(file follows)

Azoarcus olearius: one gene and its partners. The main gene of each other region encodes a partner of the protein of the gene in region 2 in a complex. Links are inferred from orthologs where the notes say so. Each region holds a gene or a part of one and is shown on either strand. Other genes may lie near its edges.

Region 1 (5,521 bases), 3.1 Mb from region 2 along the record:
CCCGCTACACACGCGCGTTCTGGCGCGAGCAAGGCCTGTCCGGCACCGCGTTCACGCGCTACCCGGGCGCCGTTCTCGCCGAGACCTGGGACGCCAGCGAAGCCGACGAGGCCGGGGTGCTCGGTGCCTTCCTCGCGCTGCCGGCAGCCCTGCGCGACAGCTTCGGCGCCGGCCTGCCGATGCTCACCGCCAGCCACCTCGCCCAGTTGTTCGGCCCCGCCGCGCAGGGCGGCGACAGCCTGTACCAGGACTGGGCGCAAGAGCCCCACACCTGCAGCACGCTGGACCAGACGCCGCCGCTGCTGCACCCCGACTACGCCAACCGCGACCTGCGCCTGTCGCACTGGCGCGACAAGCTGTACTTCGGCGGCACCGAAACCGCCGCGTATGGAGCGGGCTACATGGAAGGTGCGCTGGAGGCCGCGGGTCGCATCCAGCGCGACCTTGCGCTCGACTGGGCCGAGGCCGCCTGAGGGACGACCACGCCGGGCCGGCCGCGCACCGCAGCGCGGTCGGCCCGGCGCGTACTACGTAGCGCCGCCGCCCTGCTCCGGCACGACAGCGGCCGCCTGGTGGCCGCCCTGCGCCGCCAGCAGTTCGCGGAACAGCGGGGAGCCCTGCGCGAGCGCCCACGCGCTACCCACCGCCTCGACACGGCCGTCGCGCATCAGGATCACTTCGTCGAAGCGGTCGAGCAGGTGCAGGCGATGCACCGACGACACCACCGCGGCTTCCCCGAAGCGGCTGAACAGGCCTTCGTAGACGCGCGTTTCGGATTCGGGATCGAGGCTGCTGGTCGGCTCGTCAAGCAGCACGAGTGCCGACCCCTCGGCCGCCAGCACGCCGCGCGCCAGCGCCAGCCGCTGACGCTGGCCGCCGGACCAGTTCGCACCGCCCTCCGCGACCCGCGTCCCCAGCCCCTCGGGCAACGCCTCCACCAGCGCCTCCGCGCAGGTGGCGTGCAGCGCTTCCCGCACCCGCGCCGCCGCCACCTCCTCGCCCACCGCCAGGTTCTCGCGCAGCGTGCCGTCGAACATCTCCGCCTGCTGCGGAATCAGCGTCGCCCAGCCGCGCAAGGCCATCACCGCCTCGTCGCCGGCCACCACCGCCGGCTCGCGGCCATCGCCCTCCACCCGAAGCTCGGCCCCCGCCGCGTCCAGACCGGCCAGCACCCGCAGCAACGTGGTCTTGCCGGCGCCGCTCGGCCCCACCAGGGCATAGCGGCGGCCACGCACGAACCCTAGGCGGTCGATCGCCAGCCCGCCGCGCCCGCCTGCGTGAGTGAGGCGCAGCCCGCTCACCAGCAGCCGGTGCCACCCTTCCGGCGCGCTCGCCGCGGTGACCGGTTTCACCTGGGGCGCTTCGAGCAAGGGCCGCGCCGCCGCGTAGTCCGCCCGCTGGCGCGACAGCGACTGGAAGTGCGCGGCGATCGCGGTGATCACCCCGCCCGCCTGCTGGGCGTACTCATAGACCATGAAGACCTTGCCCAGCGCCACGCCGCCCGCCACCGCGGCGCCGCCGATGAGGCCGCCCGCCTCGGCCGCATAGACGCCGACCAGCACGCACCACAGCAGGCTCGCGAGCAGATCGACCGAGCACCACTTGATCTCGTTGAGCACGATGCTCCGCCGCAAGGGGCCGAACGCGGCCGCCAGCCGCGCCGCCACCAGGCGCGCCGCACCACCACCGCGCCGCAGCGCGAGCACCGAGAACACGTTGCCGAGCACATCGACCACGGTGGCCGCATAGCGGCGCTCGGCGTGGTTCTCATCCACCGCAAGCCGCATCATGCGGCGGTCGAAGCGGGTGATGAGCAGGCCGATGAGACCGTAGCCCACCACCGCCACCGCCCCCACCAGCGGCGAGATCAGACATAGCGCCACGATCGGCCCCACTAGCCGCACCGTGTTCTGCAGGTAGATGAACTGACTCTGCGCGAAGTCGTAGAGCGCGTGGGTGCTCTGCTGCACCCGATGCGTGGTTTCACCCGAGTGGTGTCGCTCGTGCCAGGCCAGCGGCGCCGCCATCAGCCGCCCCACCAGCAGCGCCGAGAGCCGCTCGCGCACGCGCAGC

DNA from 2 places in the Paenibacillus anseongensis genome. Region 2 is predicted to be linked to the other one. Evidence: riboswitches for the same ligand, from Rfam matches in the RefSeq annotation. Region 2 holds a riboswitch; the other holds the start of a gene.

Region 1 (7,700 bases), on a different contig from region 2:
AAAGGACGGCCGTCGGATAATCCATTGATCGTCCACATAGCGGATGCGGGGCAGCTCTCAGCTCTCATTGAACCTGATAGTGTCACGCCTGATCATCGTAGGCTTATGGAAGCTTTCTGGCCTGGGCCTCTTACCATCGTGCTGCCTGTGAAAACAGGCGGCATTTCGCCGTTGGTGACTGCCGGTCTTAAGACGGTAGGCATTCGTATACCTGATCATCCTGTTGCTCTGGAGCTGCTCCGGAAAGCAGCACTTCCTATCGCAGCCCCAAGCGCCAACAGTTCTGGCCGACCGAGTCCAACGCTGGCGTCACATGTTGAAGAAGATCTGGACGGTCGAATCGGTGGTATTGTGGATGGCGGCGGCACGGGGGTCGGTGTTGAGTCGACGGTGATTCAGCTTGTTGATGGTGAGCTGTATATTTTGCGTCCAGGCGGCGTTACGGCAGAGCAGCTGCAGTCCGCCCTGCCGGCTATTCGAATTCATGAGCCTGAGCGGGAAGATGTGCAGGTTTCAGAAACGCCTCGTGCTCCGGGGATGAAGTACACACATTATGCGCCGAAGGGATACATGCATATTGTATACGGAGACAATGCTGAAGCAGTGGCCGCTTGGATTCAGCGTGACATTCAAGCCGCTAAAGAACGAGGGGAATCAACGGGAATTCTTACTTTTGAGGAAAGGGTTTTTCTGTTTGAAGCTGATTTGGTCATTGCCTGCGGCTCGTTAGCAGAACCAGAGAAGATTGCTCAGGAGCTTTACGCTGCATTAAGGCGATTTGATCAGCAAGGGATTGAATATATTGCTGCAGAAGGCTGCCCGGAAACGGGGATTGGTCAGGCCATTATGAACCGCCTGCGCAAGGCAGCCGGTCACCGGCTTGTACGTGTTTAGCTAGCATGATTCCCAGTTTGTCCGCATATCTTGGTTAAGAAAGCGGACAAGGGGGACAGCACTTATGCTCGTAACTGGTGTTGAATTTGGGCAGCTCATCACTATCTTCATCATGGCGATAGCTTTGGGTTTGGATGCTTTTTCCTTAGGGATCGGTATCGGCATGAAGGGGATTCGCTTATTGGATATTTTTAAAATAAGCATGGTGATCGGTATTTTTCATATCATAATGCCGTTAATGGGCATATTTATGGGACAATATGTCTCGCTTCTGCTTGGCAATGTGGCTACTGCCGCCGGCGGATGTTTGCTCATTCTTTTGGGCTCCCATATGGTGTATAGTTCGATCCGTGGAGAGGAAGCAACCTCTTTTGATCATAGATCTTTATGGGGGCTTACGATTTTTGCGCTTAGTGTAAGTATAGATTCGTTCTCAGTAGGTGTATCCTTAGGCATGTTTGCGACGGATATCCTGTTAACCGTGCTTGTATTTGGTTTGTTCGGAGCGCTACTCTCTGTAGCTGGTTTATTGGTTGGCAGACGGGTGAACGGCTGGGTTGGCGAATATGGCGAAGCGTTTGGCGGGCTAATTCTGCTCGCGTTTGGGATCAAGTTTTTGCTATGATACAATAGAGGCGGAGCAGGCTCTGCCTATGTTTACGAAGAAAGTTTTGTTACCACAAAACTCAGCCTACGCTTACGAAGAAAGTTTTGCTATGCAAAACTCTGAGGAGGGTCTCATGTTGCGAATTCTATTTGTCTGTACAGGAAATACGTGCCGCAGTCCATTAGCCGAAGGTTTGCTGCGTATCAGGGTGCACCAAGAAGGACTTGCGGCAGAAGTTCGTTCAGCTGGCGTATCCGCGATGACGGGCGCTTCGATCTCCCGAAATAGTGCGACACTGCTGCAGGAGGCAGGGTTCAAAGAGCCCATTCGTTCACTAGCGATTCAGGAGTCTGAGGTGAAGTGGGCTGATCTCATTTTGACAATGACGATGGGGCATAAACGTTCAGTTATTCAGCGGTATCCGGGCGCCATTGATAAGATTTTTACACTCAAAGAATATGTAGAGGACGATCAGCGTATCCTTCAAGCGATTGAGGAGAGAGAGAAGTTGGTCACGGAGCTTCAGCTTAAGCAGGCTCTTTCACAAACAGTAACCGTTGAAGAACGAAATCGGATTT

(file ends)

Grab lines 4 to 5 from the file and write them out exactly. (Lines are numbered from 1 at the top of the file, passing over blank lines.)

DNA from 2 places in the Paenibacillus anseongensis genome. Region 2 is predicted to be linked to the other one. Evidence: riboswitches for the same ligand, from Rfam matches in the RefSeq annotation. Region 2 holds a riboswitch; the other holds the start of a gene.

Region 1 (7,700 bases), on a different contig from region 2: